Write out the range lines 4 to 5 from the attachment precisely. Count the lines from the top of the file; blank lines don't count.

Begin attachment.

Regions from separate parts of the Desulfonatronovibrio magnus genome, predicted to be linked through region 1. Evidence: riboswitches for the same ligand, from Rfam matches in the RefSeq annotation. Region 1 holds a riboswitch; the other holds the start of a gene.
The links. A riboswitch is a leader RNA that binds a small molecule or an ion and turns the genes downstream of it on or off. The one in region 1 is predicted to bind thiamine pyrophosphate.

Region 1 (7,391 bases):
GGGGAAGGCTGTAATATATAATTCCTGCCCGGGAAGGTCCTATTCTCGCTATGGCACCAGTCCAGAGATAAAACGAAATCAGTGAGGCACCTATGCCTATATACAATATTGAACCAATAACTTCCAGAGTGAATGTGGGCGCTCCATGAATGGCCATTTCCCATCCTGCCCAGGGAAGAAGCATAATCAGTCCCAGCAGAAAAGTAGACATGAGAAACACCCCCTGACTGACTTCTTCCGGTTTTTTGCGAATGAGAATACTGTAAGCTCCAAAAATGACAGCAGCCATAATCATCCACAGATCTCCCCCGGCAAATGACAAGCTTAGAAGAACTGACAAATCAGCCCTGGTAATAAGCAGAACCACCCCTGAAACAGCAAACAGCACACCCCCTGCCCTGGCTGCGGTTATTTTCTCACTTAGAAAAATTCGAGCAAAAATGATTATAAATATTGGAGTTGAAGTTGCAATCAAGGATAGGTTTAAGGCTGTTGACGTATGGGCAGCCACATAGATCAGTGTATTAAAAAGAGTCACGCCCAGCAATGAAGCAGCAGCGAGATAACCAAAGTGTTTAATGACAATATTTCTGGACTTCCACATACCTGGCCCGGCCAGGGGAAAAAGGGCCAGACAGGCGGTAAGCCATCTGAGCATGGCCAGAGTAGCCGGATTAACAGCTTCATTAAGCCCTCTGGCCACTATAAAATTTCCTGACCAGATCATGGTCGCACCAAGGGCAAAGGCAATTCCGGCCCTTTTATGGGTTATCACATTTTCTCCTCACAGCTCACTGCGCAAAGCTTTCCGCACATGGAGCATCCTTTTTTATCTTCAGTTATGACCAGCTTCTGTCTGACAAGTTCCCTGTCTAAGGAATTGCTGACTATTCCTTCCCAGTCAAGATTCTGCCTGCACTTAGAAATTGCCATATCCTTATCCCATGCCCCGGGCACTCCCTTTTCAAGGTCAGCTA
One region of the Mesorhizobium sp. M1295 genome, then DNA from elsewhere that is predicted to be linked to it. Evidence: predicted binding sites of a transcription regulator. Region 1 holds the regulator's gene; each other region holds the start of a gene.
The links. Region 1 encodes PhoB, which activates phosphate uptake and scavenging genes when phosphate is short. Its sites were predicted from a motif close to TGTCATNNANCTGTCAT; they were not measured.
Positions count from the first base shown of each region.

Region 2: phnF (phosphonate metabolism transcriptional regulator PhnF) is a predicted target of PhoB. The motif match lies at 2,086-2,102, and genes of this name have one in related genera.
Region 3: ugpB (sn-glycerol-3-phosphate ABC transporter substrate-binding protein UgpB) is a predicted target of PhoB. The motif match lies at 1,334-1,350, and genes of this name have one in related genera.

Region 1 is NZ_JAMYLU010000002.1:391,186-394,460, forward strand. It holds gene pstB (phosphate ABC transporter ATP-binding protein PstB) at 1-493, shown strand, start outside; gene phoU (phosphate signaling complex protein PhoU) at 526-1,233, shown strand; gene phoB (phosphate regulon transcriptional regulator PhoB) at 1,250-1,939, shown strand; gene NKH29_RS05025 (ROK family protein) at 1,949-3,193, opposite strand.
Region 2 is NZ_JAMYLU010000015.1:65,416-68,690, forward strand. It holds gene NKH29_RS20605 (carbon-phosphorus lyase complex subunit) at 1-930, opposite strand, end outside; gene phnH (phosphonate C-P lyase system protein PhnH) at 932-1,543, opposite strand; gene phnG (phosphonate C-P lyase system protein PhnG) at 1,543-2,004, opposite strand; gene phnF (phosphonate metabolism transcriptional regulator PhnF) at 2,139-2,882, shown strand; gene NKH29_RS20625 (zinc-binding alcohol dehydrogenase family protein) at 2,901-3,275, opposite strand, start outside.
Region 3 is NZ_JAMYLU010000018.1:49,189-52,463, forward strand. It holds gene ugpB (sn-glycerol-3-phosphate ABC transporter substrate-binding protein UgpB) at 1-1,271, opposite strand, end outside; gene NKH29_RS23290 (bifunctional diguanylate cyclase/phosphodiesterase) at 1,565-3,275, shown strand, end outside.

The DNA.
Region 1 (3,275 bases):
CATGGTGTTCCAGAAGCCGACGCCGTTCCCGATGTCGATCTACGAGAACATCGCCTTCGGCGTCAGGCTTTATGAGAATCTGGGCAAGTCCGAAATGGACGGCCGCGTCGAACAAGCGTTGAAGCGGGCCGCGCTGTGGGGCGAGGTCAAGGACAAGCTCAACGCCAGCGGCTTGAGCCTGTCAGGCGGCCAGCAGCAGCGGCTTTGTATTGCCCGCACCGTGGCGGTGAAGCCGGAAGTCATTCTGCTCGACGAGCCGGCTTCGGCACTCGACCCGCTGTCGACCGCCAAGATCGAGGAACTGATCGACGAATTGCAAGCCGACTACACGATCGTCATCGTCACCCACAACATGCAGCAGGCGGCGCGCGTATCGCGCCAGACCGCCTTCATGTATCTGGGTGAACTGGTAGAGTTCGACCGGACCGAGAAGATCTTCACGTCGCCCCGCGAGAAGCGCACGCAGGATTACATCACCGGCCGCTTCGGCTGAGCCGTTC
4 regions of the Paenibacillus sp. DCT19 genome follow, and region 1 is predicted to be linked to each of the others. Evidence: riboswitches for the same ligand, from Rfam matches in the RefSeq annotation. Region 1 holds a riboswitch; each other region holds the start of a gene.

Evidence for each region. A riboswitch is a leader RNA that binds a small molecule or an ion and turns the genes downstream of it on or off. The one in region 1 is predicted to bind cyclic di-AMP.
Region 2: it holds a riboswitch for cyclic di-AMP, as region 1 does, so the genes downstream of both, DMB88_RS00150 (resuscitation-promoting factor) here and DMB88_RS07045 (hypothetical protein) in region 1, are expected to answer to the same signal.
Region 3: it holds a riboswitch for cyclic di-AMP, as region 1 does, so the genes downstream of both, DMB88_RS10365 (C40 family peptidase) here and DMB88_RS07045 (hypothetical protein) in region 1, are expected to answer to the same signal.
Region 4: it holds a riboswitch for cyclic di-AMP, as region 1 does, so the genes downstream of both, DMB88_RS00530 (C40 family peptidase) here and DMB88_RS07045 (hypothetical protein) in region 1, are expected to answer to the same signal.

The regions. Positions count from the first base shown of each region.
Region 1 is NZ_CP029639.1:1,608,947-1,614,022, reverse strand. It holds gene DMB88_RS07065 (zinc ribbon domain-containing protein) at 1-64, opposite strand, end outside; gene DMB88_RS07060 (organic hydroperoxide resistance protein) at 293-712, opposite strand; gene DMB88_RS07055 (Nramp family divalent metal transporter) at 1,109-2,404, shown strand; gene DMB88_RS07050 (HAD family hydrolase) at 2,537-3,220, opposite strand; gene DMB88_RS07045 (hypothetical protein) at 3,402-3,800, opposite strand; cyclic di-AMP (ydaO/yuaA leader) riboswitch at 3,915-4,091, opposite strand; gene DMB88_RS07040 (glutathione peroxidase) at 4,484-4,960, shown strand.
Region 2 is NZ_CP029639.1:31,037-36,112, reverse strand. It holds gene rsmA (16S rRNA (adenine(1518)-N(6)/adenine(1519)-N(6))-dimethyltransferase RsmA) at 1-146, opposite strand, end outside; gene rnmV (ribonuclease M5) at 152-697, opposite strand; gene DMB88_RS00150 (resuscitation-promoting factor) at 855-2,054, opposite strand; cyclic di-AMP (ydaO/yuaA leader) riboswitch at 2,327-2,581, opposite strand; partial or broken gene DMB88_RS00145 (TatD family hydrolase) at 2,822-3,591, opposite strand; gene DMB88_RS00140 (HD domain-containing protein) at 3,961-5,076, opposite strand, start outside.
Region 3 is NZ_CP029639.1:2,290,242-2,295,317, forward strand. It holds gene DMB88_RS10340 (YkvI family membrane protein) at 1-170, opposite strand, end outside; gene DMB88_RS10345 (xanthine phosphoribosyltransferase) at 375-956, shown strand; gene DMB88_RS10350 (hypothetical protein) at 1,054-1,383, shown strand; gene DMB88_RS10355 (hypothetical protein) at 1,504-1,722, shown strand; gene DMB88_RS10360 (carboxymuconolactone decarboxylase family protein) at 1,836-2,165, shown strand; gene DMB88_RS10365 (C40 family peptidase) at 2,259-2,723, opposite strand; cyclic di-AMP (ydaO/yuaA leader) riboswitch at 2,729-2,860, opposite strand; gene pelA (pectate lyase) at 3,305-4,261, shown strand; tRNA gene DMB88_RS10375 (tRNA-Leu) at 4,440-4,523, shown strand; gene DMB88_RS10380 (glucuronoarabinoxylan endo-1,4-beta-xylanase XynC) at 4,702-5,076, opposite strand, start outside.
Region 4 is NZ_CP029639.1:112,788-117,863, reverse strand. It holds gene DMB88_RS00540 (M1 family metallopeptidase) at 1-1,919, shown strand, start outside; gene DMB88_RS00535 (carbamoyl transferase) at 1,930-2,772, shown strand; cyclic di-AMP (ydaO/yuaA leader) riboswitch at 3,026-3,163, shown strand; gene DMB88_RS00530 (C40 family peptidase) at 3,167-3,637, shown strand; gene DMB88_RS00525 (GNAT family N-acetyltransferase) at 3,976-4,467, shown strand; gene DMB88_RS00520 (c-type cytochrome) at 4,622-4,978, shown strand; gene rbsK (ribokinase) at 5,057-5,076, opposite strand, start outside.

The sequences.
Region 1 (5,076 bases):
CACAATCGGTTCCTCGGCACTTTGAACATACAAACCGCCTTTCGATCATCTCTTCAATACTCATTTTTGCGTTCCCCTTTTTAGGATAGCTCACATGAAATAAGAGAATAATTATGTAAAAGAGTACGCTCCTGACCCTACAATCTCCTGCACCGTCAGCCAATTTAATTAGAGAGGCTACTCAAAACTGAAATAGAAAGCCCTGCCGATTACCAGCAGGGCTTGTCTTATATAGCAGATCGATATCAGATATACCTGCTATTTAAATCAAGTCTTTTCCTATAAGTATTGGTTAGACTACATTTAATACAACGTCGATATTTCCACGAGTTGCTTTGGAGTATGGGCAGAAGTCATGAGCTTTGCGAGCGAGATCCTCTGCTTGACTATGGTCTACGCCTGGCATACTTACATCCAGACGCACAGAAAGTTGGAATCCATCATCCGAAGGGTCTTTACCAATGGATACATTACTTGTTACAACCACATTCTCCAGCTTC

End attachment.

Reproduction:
GGGGAAGGCTGTAATATATAATTCCTGCCCGGGAAGGTCCTATTCTCGCTATGGCACCAGTCCAGAGATAAAACGAAATCAGTGAGGCACCTATGCCTATATACAATATTGAACCAATAACTTCCAGAGTGAATGTGGGCGCTCCATGAATGGCCATTTCCCATCCTGCCCAGGGAAGAAGCATAATCAGTCCCAGCAGAAAAGTAGACATGAGAAACACCCCCTGACTGACTTCTTCCGGTTTTTTGCGAATGAGAATACTGTAAGCTCCAAAAATGACAGCAGCCATAATCATCCACAGATCTCCCCCGGCAAATGACAAGCTTAGAAGAACTGACAAATCAGCCCTGGTAATAAGCAGAACCACCCCTGAAACAGCAAACAGCACACCCCCTGCCCTGGCTGCGGTTATTTTCTCACTTAGAAAAATTCGAGCAAAAATGATTATAAATATTGGAGTTGAAGTTGCAATCAAGGATAGGTTTAAGGCTGTTGACGTATGGGCAGCCACATAGATCAGTGTATTAAAAAGAGTCACGCCCAGCAATGAAGCAGCAGCGAGATAACCAAAGTGTTTAATGACAATATTTCTGGACTTCCACATACCTGGCCCGGCCAGGGGAAAAAGGGCCAGACAGGCGGTAAGCCATCTGAGCATGGCCAGAGTAGCCGGATTAACAGCTTCATTAAGCCCTCTGGCCACTATAAAATTTCCTGACCAGATCATGGTCGCACCAAGGGCAAAGGCAATTCCGGCCCTTTTATGGGTTATCACATTTTCTCCTCACAGCTCACTGCGCAAAGCTTTCCGCACATGGAGCATCCTTTTTTATCTTCAGTTATGACCAGCTTCTGTCTGACAAGTTCCCTGTCTAAGGAATTGCTGACTATTCCTTCCCAGTCAAGATTCTGCCTGCACTTAGAAATTGCCATATCCTTATCCCATGCCCCGGGCACTCCCTTTTCAAGGTCAGCTA
One region of the Mesorhizobium sp. M1295 genome, then DNA from elsewhere that is predicted to be linked to it. Evidence: predicted binding sites of a transcription regulator. Region 1 holds the regulator's gene; each other region holds the start of a gene.